Summer favours increase in vector population such as flies, beetles and mosquitos and these act either as intermediate hosts or carriers of infectious agents including Newcastle disease and Avian Influenza. House flies are considered intermediate hosts for tapeworms and may transmit ascarids to caged birds. Flies mechanically carry ascarid and other nematode eggs on their feet from manure to pens, feed, and water and rats in the shed transmits salmonella and tapeworms.
Table1. Occurrence of diseases in summer
Disease monitoring in summer season
Accelerate monitoring of bird’s health with advanced diagnostic testing. Serum Antibody levels decrease during summer months. Evaluating antibody titers for various poultry pathogens, has become an important flock management tool for poultry.Determination of the presence, absence or level of specific antibodies to a disease entity may be determined through the use of certain serological tests eg ELISA tests, plate agglutination tests, hemagglutination tests and micro or tube agglutination tests.Consulting reputed serological labs is important to prevent any disease outbreak. Adopt prevention is better than cure policy.
Serological Monitoring required for the following infections
Newcastle Disease (NDV), Infectious Bronchitis Virus (IBV),Infectious Bursal Disease (IBD),Avian encephalomyelitis (AE), Egg Drop Syndrome (EDS), Marek’s disease (MD), Chicken Anaemia Virus (CAV),Avian Influenza (AI) ,Avian Pneumovirus (APV), REO virus, Salmonellaand Mycoplasma gallinarum/synoviae (MG/MS).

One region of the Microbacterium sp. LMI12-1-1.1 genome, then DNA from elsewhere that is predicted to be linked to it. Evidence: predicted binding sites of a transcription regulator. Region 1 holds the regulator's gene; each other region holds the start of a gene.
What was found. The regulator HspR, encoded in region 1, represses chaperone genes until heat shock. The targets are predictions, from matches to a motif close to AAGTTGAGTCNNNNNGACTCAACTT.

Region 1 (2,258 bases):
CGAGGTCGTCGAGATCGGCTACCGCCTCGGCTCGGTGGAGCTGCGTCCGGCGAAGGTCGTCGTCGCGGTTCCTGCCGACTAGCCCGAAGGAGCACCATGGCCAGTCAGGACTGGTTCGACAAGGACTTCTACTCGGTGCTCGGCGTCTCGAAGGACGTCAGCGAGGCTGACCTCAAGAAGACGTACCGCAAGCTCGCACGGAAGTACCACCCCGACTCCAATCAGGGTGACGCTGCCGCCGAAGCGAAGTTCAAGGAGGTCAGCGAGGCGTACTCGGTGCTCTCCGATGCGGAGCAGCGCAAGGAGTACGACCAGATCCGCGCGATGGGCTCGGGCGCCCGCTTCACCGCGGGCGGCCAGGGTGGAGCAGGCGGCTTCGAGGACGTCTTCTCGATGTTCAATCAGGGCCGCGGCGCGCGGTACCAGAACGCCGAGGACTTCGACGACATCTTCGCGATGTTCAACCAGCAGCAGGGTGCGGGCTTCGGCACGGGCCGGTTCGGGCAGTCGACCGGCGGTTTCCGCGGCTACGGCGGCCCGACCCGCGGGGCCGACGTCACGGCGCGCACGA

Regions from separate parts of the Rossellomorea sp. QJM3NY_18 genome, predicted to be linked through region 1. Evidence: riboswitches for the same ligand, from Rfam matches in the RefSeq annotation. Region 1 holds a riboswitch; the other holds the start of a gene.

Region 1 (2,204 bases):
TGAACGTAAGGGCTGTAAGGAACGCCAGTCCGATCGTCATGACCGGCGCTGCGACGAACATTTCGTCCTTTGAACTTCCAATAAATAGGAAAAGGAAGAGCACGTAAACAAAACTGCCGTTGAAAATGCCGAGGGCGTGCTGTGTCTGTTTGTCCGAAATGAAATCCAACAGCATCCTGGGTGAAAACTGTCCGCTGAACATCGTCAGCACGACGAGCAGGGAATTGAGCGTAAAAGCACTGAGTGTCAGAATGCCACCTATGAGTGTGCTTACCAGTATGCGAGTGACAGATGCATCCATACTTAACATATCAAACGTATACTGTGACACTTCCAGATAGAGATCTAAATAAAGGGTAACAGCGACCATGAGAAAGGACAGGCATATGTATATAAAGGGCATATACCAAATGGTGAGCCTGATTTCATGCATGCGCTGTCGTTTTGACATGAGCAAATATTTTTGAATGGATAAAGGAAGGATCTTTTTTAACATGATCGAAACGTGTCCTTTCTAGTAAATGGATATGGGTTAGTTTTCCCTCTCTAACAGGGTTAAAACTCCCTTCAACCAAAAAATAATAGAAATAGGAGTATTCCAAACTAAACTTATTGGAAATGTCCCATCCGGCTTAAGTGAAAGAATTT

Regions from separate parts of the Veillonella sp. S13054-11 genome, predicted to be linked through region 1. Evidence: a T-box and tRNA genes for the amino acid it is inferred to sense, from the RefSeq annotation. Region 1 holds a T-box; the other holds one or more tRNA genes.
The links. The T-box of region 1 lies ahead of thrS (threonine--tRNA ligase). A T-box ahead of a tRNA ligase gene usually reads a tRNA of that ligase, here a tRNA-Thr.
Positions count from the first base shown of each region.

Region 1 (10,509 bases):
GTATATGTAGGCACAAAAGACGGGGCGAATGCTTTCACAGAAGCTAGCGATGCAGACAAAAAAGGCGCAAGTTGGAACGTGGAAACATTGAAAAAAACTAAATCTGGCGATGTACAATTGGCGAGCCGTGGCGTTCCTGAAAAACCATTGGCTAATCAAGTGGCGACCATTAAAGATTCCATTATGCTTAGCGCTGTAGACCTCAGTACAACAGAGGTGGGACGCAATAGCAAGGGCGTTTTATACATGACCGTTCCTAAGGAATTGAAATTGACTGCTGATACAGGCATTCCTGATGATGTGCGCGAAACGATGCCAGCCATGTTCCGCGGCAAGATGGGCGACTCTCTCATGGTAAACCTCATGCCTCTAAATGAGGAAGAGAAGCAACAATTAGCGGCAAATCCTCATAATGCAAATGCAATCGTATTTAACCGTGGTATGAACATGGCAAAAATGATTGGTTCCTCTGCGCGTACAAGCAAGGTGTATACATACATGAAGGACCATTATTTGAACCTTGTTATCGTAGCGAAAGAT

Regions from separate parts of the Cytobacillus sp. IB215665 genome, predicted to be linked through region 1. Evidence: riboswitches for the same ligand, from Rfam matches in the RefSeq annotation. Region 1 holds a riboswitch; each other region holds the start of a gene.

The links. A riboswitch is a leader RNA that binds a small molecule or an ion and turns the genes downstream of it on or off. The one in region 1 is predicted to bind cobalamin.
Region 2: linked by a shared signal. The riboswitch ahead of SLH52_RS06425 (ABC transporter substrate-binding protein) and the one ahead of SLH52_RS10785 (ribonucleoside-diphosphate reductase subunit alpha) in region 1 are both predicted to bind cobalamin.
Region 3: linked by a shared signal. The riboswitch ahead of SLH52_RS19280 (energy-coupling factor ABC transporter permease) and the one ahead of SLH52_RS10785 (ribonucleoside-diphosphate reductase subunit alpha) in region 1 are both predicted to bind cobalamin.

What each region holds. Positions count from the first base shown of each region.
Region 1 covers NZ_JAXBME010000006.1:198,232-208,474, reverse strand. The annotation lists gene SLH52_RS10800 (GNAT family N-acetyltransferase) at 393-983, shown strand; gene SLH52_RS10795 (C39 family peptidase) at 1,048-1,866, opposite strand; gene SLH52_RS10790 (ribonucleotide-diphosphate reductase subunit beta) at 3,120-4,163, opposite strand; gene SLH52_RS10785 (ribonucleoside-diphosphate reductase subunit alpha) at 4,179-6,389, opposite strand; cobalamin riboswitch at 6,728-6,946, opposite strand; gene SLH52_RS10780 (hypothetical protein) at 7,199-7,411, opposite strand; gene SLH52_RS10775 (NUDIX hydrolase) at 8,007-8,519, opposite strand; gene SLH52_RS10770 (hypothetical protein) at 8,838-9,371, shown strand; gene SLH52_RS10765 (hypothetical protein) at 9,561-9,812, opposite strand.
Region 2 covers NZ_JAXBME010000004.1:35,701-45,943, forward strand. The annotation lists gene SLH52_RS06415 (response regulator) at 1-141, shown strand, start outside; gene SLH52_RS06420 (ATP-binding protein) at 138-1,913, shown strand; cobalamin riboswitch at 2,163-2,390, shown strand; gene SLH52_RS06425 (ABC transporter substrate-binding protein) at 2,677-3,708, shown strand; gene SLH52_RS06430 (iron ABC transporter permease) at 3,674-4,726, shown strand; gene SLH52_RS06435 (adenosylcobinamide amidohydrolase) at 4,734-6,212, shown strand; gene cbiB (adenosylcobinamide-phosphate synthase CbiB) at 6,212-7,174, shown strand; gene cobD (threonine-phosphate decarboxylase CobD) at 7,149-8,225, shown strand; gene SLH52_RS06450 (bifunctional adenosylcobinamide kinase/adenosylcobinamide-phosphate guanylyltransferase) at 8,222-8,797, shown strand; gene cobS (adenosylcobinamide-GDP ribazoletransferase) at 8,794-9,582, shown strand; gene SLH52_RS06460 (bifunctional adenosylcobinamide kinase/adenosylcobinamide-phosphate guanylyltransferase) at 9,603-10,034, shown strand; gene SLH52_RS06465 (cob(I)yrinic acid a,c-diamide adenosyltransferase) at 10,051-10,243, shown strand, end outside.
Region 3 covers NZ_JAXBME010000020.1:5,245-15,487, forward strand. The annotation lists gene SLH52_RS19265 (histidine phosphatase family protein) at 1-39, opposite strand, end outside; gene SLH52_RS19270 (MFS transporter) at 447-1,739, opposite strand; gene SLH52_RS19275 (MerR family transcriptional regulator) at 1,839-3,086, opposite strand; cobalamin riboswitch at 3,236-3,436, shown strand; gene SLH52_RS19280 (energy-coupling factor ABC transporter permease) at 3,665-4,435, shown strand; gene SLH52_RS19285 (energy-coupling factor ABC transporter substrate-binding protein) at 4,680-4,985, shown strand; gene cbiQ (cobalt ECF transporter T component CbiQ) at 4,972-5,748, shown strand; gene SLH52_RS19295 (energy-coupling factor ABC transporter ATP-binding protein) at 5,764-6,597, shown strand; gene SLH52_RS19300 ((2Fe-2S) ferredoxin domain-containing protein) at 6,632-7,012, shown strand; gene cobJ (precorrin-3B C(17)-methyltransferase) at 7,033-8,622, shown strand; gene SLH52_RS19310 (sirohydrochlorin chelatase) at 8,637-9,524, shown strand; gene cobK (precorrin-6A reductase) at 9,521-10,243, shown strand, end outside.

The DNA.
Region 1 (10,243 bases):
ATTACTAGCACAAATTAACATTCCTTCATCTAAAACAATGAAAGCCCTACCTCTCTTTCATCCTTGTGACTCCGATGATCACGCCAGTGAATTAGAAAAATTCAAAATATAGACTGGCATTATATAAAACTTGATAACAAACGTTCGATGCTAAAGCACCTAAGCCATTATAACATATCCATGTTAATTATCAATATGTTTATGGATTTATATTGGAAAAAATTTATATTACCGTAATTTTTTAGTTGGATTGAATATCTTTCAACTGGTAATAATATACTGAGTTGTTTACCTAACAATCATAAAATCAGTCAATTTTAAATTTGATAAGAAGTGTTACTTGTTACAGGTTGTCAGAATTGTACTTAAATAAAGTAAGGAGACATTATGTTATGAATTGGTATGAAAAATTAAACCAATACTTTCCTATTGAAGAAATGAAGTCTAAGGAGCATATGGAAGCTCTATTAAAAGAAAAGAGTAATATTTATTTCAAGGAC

Newcastle Disease (NDV),Infectious Bronchitis Virus (IBV), Avian encephalomyelitis (AE) ,Egg Drop Syndrome (EDS), Avian Influenza (AI) ,Salmonella, Mycoplasma gallinarum/synoviae (MG/MS).
Newcastle Disease (NDV),Infectious Bronchitis Virus (IBV),Infectious Bursal Disease (IBD),Salmonella, Mycoplasma gallinarum/synoviae (MG/MS).
General management tips in poultry farming in summer:
The main concern is to Keep the birds cool:The following steps can help birds combat heat stress in summer months
- Housing management, 2)Water management, 3)Feed management and 4)General managemen
Fig:2. Combating Heat stress in poultry operations by Management and Nutrition practices.
House management consists of both inside shed management, and outside shed management.
Outside the shed:
- Provide 1meter overhang to cut the direct sun and rain into the house.
- Thatching of the roof with green grass or agricultural waste can help reduce shed temperature. Paddy straw can be used for this purpose.
- Whitewashing the roof with lime helps to reduce the temperature inside the shed.
- Applying sprinklers above the shed to cool the roof.
- The use of gunny bags on the side walls (grill) of the shed over which drip water is set.
- Allowing trees to grow near the shed to provide shade on the shed.
- Prohibit wild birds, which can carry diseases like Avian Influenza, from entering the shed.
- Provide ridge ventilation to help remove hot air from inside the shed.
Inside the shed
- Use cooler fans
- Use of a foggers
- Provide a continuous supply of cool water (if not possible, periodically flush the water to provide cooler water for birds)
- Reduce litter thickness (ideally around 400-450 grams per square foot)in deep litter rearing.
- Water management is crucial in heat stress management. In summer, water consumption goes up 3-4 times feed intake. So, a good quality water supply is essential.
- A water hygiene process must be followed because bad bacteria can prevail rapidly under poor conditions, which will lead to disease conditions.
- Water pipelines must be cleaned well and flushed with organic acids or hydrogen peroxide periodically. Treat water with a quality water acidifier and sanitizer. In general, try to make the water pH in acidic conditions.
- As feed intake is less during times of increased temperatures, nutritional water acidifiers should be used to help combat heat stress.